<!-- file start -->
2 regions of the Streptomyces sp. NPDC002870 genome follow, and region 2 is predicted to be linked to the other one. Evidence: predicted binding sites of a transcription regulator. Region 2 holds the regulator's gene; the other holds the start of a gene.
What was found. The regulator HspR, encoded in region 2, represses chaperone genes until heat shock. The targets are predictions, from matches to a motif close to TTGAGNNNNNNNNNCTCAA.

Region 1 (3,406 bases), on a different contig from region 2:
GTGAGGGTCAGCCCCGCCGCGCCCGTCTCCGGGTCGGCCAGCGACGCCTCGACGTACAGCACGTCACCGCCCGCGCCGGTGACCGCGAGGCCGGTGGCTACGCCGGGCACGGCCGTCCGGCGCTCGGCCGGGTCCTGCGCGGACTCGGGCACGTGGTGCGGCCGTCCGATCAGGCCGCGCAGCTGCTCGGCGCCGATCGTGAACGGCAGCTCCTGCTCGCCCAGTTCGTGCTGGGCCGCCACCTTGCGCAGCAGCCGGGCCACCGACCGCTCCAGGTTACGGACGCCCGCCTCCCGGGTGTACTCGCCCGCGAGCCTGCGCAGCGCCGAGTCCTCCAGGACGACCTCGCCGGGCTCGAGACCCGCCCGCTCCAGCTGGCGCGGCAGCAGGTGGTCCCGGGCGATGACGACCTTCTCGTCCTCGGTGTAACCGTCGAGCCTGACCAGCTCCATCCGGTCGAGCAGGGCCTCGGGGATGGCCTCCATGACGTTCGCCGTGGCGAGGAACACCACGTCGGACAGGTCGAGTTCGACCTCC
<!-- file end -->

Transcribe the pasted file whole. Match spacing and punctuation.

2 regions of the Streptomyces sp. NPDC002870 genome follow, and region 2 is predicted to be linked to the other one. Evidence: predicted binding sites of a transcription regulator. Region 2 holds the regulator's gene; the other holds the start of a gene.
What was found. The regulator HspR, encoded in region 2, represses chaperone genes until heat shock. The targets are predictions, from matches to a motif close to TTGAGNNNNNNNNNCTCAA.

Region 1 (3,406 bases), on a different contig from region 2:
GTGAGGGTCAGCCCCGCCGCGCCCGTCTCCGGGTCGGCCAGCGACGCCTCGACGTACAGCACGTCACCGCCCGCGCCGGTGACCGCGAGGCCGGTGGCTACGCCGGGCACGGCCGTCCGGCGCTCGGCCGGGTCCTGCGCGGACTCGGGCACGTGGTGCGGCCGTCCGATCAGGCCGCGCAGCTGCTCGGCGCCGATCGTGAACGGCAGCTCCTGCTCGCCCAGTTCGTGCTGGGCCGCCACCTTGCGCAGCAGCCGGGCCACCGACCGCTCCAGGTTACGGACGCCCGCCTCCCGGGTGTACTCGCCCGCGAGCCTGCGCAGCGCCGAGTCCTCCAGGACGACCTCGCCGGGCTCGAGACCCGCCCGCTCCAGCTGGCGCGGCAGCAGGTGGTCCCGGGCGATGACGACCTTCTCGTCCTCGGTGTAACCGTCGAGCCTGACCAGCTCCATCCGGTCGAGCAGGGCCTCGGGGATGGCCTCCATGACGTTCGCCGTGGCGAGGAACACCACGTCGGACAGGTCGAGTTCGACCTCC